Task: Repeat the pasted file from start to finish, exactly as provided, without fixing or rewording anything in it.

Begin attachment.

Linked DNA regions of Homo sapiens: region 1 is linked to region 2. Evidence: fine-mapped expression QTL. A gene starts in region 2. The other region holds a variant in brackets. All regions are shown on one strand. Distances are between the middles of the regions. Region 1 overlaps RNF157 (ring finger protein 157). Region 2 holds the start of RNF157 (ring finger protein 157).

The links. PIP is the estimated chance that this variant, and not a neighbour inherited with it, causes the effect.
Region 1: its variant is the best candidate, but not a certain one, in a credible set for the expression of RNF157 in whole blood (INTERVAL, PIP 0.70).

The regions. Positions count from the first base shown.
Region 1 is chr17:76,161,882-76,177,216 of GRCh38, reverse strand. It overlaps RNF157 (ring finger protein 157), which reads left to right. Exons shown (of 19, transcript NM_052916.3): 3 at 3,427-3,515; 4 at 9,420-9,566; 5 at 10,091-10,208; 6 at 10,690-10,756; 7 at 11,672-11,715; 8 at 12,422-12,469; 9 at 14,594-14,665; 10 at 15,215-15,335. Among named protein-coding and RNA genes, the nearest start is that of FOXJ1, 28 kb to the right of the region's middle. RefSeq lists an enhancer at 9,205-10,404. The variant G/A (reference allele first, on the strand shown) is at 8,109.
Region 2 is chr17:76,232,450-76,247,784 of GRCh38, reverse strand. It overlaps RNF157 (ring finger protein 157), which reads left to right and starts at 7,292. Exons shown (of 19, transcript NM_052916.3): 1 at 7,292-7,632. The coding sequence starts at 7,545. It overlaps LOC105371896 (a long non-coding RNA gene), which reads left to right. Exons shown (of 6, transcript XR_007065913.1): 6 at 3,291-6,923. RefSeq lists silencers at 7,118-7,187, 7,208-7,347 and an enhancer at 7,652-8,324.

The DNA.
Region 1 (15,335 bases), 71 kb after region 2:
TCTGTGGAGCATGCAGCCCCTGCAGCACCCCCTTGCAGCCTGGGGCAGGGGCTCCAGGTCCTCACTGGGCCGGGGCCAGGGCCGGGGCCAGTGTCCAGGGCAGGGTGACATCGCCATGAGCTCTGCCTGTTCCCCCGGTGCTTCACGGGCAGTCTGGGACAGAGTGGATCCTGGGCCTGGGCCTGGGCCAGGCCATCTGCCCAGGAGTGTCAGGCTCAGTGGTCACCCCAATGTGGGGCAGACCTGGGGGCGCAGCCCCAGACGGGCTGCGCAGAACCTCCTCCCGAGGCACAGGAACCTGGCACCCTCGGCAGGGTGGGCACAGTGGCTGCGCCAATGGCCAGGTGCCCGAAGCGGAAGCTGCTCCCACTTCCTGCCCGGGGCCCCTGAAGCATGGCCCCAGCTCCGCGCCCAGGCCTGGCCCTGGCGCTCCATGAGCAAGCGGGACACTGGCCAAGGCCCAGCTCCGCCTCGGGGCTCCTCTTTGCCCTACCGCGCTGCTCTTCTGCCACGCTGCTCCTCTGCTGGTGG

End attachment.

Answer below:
Linked DNA regions of Homo sapiens: region 1 is linked to region 2. Evidence: fine-mapped expression QTL. A gene starts in region 2. The other region holds a variant in brackets. All regions are shown on one strand. Distances are between the middles of the regions. Region 1 overlaps RNF157 (ring finger protein 157). Region 2 holds the start of RNF157 (ring finger protein 157).

The links. PIP is the estimated chance that this variant, and not a neighbour inherited with it, causes the effect.
Region 1: its variant is the best candidate, but not a certain one, in a credible set for the expression of RNF157 in whole blood (INTERVAL, PIP 0.70).

The regions. Positions count from the first base shown.
Region 1 is chr17:76,161,882-76,177,216 of GRCh38, reverse strand. It overlaps RNF157 (ring finger protein 157), which reads left to right. Exons shown (of 19, transcript NM_052916.3): 3 at 3,427-3,515; 4 at 9,420-9,566; 5 at 10,091-10,208; 6 at 10,690-10,756; 7 at 11,672-11,715; 8 at 12,422-12,469; 9 at 14,594-14,665; 10 at 15,215-15,335. Among named protein-coding and RNA genes, the nearest start is that of FOXJ1, 28 kb to the right of the region's middle. RefSeq lists an enhancer at 9,205-10,404. The variant G/A (reference allele first, on the strand shown) is at 8,109.
Region 2 is chr17:76,232,450-76,247,784 of GRCh38, reverse strand. It overlaps RNF157 (ring finger protein 157), which reads left to right and starts at 7,292. Exons shown (of 19, transcript NM_052916.3): 1 at 7,292-7,632. The coding sequence starts at 7,545. It overlaps LOC105371896 (a long non-coding RNA gene), which reads left to right. Exons shown (of 6, transcript XR_007065913.1): 6 at 3,291-6,923. RefSeq lists silencers at 7,118-7,187, 7,208-7,347 and an enhancer at 7,652-8,324.

The DNA.
Region 1 (15,335 bases), 71 kb after region 2:
TCTGTGGAGCATGCAGCCCCTGCAGCACCCCCTTGCAGCCTGGGGCAGGGGCTCCAGGTCCTCACTGGGCCGGGGCCAGGGCCGGGGCCAGTGTCCAGGGCAGGGTGACATCGCCATGAGCTCTGCCTGTTCCCCCGGTGCTTCACGGGCAGTCTGGGACAGAGTGGATCCTGGGCCTGGGCCTGGGCCAGGCCATCTGCCCAGGAGTGTCAGGCTCAGTGGTCACCCCAATGTGGGGCAGACCTGGGGGCGCAGCCCCAGACGGGCTGCGCAGAACCTCCTCCCGAGGCACAGGAACCTGGCACCCTCGGCAGGGTGGGCACAGTGGCTGCGCCAATGGCCAGGTGCCCGAAGCGGAAGCTGCTCCCACTTCCTGCCCGGGGCCCCTGAAGCATGGCCCCAGCTCCGCGCCCAGGCCTGGCCCTGGCGCTCCATGAGCAAGCGGGACACTGGCCAAGGCCCAGCTCCGCCTCGGGGCTCCTCTTTGCCCTACCGCGCTGCTCTTCTGCCACGCTGCTCCTCTGCTGGTGG